I credit our experience with Project Lifesaver for our greater preparedness and ability to overcome these difficulties that we all faced.

Without judgment, it was clear that our son and his wife were not navigating the world of autism as easily as other parents have proven to do. It is a tough job, without a doubt. Parenting is hard without the added challenges autism presents. Though it was not due to a lack of trying, they had difficulties managing her stress and other behaviors, which led to an increase in meltdowns. Her Asperger’s caused her to view the world a little differently than the rest of us, and for her order, routine, and preparation was key.

By this point in time, Jean and I had met, spoke to, and heard stories from countless individuals on the spectrum and their families. We learned what problems they may have faced over their life, and what worked to help overcome them, or at least alleviate some of the difficulties involved. When we took the kids for the weekend, we began making changes in our approach with our granddaughter based on these lessons learned that we had recalled from all of our years with Project Lifesaver, and to our delight, we saw a significant change in her.

We made sure to institute schedules and discuss everything with her in advance, to help prepare her for what was to come. Bedtime was always a trying time, each night – almost certainly, bedtime routinely would turn into a meltdown. A regular occurrence for many households, for sure – but for someone with autism, it was added stress that turned bedtime into something completely unmanageable. So, 30 minutes out, we began a countdown…

“Alright, sweetie – we’re 30 minutes from bedtime.”

“20 minutes! Start wrapping up what you’re doing.”

“15 more minutes!”

“Only 10 minutes until bedtime.”

“5 more minutes until bed – time to start putting your toys away.”

And finally, when we told her it was time for bed, there was no struggle to get her to lie down and go to sleep. We also began discussing the plans for the weekend with the kids in advance, so there were no surprises and to help prepare her for what was to come. Of course, we still ran into meltdowns on the occasion that life prevented us from doing the tasks we had discussed, but those were few and between. But when she knew what to expect, she handled the day much better than she would have otherwise.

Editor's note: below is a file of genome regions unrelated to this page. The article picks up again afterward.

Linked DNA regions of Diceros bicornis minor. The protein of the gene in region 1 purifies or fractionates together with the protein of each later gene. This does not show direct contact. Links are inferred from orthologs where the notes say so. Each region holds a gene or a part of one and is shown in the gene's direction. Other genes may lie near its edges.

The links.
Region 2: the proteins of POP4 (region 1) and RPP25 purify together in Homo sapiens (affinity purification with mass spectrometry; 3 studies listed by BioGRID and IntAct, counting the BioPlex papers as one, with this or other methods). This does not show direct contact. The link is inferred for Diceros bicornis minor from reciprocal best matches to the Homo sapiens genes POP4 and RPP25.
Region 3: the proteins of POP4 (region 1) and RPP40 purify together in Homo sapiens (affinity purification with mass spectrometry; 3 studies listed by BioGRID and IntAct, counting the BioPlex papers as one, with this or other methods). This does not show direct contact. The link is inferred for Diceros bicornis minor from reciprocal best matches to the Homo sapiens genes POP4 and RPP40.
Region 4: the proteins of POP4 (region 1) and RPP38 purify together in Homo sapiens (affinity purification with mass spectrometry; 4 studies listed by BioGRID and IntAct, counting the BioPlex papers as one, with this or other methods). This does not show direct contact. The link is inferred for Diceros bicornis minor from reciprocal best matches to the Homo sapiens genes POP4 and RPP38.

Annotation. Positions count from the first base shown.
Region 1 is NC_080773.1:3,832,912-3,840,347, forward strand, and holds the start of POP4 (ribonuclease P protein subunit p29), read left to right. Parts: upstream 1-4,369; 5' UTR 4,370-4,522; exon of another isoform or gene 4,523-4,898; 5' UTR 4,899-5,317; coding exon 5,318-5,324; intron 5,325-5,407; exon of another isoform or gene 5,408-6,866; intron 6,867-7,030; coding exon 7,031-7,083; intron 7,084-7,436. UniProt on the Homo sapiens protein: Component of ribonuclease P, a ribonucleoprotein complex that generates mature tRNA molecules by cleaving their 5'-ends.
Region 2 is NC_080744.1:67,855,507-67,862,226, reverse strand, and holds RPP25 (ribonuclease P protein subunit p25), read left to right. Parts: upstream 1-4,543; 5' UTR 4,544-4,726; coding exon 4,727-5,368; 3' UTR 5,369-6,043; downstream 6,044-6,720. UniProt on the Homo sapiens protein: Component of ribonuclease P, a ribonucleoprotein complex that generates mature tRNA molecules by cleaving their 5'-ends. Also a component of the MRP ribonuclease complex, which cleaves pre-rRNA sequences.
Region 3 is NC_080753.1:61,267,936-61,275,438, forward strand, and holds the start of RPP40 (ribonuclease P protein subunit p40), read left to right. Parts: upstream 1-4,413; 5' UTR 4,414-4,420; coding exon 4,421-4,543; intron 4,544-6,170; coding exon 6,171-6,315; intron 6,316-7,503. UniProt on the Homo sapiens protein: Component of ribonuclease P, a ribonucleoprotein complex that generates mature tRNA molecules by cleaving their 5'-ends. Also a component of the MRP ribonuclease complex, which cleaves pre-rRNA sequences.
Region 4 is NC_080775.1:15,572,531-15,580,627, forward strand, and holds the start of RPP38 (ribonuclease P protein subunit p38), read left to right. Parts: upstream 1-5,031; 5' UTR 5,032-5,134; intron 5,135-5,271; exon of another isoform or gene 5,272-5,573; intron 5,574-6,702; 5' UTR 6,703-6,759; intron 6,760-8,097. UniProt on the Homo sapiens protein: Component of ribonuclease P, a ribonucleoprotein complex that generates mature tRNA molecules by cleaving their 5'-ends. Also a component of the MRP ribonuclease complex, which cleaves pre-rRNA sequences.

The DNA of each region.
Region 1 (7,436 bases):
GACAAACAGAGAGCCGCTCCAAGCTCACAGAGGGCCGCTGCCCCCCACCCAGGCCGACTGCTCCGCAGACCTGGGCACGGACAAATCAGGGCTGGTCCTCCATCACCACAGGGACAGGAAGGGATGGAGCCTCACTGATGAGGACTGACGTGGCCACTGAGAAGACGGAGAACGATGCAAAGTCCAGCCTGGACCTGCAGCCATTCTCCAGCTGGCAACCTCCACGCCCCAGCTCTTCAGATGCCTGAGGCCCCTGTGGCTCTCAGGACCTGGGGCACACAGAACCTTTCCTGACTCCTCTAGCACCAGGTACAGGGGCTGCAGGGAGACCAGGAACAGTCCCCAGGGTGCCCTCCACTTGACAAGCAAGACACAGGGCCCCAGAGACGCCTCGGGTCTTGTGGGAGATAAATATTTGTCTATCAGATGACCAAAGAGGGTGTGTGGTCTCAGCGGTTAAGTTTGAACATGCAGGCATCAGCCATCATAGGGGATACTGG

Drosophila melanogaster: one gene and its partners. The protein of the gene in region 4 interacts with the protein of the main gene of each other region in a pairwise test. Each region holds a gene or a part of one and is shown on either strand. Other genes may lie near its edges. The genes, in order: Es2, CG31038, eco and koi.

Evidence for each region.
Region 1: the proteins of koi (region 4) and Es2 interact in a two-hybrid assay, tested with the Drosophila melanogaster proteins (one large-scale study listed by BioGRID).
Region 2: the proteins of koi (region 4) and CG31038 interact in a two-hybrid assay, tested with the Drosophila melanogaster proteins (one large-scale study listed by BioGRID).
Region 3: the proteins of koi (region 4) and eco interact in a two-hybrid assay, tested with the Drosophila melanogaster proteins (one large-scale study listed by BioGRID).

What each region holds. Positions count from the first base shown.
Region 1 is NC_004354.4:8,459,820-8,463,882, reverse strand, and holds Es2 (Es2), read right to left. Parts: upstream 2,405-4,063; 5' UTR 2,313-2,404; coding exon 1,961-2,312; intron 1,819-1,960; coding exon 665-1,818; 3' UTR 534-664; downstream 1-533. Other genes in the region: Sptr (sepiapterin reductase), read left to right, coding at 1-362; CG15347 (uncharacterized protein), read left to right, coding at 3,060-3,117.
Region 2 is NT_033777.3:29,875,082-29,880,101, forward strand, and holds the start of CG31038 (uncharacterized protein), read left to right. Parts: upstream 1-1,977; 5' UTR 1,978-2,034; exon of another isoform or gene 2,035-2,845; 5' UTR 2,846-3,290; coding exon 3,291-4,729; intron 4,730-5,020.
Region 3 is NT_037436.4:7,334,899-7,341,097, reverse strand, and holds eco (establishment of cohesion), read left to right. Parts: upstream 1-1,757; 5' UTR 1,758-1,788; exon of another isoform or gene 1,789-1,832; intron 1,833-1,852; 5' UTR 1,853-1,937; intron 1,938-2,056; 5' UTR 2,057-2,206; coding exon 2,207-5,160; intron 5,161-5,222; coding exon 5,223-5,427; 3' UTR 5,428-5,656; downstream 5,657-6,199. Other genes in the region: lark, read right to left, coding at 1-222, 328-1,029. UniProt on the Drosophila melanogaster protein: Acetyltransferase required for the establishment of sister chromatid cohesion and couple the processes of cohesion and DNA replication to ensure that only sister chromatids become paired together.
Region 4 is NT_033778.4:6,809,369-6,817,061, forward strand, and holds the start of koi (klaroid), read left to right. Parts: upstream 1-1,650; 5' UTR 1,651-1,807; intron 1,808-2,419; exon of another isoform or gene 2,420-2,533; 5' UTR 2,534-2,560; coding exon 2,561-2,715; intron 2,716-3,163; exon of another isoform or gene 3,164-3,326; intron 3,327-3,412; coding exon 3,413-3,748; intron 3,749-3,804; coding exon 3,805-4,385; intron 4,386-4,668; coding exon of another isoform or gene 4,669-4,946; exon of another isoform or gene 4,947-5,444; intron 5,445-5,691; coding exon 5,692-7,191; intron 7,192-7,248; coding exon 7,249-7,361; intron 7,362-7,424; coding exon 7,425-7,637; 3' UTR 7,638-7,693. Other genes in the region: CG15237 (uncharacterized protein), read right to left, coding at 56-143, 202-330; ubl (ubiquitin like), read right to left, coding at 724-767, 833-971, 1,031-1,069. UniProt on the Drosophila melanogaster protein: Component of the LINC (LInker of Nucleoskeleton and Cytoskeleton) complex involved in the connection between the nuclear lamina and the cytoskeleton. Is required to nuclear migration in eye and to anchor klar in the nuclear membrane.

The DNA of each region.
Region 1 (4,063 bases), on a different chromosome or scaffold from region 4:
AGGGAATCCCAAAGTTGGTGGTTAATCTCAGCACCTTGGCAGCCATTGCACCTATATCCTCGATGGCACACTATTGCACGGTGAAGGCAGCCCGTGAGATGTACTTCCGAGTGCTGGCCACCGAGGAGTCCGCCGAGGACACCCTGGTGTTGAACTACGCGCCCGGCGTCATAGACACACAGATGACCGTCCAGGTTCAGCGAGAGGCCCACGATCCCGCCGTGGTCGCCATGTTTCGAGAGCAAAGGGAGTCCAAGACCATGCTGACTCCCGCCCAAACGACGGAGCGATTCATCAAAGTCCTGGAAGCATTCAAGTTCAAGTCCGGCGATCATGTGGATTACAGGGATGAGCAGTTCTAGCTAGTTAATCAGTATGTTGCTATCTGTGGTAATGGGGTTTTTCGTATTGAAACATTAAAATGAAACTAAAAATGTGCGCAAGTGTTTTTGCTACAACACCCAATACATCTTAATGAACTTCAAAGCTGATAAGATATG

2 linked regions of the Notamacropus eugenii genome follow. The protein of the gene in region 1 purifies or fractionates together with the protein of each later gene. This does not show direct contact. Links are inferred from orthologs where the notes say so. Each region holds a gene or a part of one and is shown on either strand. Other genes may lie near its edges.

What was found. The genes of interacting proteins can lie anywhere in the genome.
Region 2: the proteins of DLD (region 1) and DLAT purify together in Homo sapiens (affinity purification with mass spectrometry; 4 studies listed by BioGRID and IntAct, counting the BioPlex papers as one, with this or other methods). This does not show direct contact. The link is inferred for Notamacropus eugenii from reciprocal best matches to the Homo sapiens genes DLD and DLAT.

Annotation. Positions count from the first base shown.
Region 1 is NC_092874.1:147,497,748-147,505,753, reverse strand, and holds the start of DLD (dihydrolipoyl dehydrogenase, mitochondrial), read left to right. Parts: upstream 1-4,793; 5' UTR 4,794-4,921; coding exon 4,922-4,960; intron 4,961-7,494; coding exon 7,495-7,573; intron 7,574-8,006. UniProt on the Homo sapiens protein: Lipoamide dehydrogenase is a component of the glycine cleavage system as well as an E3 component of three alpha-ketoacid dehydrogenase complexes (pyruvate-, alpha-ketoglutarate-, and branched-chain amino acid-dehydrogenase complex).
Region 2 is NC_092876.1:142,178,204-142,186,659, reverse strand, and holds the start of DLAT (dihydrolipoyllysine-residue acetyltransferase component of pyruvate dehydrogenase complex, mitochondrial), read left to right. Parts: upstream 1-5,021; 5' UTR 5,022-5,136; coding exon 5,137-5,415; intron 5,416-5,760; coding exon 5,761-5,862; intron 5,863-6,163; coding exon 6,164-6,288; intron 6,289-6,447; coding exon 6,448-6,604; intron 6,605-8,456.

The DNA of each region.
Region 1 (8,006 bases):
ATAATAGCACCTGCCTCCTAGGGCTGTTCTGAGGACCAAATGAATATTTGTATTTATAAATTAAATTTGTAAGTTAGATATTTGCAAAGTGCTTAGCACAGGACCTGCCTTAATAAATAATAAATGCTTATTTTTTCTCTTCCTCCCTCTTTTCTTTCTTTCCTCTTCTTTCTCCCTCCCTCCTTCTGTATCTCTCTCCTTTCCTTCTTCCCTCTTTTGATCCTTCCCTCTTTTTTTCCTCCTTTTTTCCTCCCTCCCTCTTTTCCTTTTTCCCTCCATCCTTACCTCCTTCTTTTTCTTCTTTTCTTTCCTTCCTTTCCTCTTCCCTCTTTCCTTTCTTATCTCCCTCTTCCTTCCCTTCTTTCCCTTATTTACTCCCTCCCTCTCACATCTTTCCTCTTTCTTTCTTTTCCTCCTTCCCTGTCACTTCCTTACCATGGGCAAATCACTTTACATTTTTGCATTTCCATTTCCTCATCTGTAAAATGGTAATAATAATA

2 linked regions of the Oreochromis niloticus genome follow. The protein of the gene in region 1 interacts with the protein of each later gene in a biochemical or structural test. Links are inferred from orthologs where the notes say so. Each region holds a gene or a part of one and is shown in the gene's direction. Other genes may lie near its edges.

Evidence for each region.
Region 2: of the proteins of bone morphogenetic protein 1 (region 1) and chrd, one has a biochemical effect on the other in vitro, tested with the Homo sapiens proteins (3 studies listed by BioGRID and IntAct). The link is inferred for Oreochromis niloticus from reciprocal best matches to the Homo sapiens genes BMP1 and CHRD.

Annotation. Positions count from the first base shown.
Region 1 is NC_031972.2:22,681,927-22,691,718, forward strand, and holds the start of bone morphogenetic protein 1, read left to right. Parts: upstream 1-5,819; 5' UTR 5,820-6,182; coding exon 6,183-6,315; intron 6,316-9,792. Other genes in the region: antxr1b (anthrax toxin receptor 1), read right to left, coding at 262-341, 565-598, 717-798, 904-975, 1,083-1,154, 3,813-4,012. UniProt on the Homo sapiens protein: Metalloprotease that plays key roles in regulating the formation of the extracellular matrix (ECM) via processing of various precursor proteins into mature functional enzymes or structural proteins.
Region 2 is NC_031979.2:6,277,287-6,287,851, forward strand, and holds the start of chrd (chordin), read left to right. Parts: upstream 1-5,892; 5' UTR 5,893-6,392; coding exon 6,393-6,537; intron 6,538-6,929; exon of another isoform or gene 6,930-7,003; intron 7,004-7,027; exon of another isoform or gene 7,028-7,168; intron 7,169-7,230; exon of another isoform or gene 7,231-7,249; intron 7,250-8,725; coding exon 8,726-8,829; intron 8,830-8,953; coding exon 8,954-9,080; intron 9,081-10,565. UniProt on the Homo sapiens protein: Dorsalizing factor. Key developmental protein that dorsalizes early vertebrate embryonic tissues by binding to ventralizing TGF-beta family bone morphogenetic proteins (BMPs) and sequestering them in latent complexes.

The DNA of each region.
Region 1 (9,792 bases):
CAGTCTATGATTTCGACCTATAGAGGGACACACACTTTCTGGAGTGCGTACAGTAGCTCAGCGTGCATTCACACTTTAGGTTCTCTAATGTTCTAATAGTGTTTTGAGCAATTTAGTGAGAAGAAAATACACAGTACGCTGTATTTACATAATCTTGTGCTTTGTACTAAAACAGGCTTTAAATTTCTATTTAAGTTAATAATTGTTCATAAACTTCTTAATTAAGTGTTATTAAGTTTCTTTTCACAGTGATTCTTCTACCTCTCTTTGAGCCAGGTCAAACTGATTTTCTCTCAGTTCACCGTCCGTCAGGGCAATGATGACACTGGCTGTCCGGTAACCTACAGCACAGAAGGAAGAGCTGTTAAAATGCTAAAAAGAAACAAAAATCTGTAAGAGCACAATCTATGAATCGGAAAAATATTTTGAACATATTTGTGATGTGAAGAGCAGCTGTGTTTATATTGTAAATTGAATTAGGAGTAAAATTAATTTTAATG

Had it not been for Project Lifesaver, our family’s transition into the autism world may not have been so seamless. Sure, autism is much more talked about in recent years than it ever was before, and some research on the internet may have helped somewhere along the lines, but it is the real-life experiences that make all the difference.

Everyone will not encounter a personal stake in any of the conditions we serve, but having that understanding is crucial. That is why Project Lifesaver is a program and not just a device. Building those relationships and experiencing first-hand will create more understanding and a more-inclusive world. Which is a goal, especially during the month of April, that we all strive for.

Autism may make these individuals different, but in no way does autism make them less.

If I am right-handed and you are left-handed, that doesn’t make you wrong. The color of each of our skin may be different, but that doesn’t make any of us any less of a human. So, the difficulties that they encounter because of their autism does not mean that they should be thought less of. It’s time we start seeing the ability instead of the disability.

Despite all the challenges and behavioral issues, our granddaughter is a blessing to our lives, and there is not a thing we would ever think of changing about her. Autism or not, she is perfect to us, and in whichever way she chooses, she will make a lasting impact on the world around her.